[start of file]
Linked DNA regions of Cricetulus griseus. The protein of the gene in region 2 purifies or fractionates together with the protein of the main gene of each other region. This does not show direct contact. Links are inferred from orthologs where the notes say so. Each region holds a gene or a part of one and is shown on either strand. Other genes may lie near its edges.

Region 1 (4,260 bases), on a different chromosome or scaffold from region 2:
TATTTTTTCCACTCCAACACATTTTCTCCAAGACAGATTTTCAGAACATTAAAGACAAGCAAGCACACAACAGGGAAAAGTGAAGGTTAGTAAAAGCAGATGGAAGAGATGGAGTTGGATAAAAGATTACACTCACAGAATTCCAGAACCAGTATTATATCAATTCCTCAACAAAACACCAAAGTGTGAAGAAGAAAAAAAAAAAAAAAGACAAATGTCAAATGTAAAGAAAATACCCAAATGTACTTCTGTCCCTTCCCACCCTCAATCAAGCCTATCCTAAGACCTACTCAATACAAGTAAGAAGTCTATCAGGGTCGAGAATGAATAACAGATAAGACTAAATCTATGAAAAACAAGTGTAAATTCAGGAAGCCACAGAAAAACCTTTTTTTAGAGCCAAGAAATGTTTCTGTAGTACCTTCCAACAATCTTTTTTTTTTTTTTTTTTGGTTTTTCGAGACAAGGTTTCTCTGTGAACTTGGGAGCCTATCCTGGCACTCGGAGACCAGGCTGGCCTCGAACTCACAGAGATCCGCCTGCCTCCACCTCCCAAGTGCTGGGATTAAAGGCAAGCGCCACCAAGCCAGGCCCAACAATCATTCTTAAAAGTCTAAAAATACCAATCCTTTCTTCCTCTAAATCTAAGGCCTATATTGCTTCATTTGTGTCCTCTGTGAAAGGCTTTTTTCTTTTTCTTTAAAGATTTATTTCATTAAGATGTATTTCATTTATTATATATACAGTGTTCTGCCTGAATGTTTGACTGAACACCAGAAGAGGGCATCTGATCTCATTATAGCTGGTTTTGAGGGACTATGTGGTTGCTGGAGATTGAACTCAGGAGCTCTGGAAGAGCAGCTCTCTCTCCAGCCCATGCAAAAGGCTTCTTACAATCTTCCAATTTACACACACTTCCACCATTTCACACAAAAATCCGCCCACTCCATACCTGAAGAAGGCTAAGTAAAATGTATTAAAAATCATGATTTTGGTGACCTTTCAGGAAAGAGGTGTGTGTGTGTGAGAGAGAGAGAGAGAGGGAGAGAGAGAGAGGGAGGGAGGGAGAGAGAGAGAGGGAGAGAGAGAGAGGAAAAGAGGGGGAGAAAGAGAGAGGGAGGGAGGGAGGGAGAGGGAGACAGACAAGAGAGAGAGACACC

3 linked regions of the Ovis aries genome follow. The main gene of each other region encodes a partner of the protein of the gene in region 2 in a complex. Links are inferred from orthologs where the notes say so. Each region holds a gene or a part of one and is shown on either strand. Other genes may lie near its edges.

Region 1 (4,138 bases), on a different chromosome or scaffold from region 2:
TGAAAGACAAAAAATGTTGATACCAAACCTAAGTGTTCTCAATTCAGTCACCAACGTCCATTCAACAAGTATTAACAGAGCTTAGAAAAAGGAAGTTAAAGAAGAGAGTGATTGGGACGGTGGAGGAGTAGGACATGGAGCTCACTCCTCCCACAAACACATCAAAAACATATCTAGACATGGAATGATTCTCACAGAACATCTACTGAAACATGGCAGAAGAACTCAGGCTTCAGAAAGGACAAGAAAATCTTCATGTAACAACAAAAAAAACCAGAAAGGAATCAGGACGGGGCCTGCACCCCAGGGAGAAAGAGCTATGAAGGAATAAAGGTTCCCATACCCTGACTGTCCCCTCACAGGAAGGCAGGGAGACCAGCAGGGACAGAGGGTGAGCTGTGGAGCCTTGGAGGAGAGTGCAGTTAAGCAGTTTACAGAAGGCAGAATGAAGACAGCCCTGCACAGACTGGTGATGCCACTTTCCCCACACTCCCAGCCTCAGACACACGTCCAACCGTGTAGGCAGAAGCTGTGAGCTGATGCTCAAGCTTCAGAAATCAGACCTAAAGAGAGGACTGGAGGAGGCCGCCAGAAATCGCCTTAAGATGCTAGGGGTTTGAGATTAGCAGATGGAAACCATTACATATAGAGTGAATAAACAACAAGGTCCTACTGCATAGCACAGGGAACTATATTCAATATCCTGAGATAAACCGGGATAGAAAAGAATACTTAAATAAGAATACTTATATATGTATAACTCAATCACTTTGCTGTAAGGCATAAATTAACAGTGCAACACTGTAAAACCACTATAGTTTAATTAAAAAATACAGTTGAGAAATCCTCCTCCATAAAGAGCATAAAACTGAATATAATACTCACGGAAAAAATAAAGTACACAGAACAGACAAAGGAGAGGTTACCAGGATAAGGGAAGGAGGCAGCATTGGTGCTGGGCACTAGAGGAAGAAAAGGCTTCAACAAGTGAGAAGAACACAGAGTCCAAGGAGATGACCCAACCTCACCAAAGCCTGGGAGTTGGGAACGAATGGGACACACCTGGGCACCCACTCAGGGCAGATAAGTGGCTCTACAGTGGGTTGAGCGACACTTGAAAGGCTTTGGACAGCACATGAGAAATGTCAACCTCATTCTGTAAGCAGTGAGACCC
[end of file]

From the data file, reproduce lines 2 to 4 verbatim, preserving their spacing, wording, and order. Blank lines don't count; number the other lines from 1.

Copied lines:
Region 1 (4,260 bases), on a different chromosome or scaffold from region 2:
TATTTTTTCCACTCCAACACATTTTCTCCAAGACAGATTTTCAGAACATTAAAGACAAGCAAGCACACAACAGGGAAAAGTGAAGGTTAGTAAAAGCAGATGGAAGAGATGGAGTTGGATAAAAGATTACACTCACAGAATTCCAGAACCAGTATTATATCAATTCCTCAACAAAACACCAAAGTGTGAAGAAGAAAAAAAAAAAAAAAGACAAATGTCAAATGTAAAGAAAATACCCAAATGTACTTCTGTCCCTTCCCACCCTCAATCAAGCCTATCCTAAGACCTACTCAATACAAGTAAGAAGTCTATCAGGGTCGAGAATGAATAACAGATAAGACTAAATCTATGAAAAACAAGTGTAAATTCAGGAAGCCACAGAAAAACCTTTTTTTAGAGCCAAGAAATGTTTCTGTAGTACCTTCCAACAATCTTTTTTTTTTTTTTTTTTGGTTTTTCGAGACAAGGTTTCTCTGTGAACTTGGGAGCCTATCCTGGCACTCGGAGACCAGGCTGGCCTCGAACTCACAGAGATCCGCCTGCCTCCACCTCCCAAGTGCTGGGATTAAAGGCAAGCGCCACCAAGCCAGGCCCAACAATCATTCTTAAAAGTCTAAAAATACCAATCCTTTCTTCCTCTAAATCTAAGGCCTATATTGCTTCATTTGTGTCCTCTGTGAAAGGCTTTTTTCTTTTTCTTTAAAGATTTATTTCATTAAGATGTATTTCATTTATTATATATACAGTGTTCTGCCTGAATGTTTGACTGAACACCAGAAGAGGGCATCTGATCTCATTATAGCTGGTTTTGAGGGACTATGTGGTTGCTGGAGATTGAACTCAGGAGCTCTGGAAGAGCAGCTCTCTCTCCAGCCCATGCAAAAGGCTTCTTACAATCTTCCAATTTACACACACTTCCACCATTTCACACAAAAATCCGCCCACTCCATACCTGAAGAAGGCTAAGTAAAATGTATTAAAAATCATGATTTTGGTGACCTTTCAGGAAAGAGGTGTGTGTGTGTGAGAGAGAGAGAGAGAGGGAGAGAGAGAGAGGGAGGGAGGGAGAGAGAGAGAGGGAGAGAGAGAGAGGAAAAGAGGGGGAGAAAGAGAGAGGGAGGGAGGGAGGGAGAGGGAGACAGACAAGAGAGAGAGACACC

3 linked regions of the Ovis aries genome follow. The main gene of each other region encodes a partner of the protein of the gene in region 2 in a complex. Links are inferred from orthologs where the notes say so. Each region holds a gene or a part of one and is shown on either strand. Other genes may lie near its edges.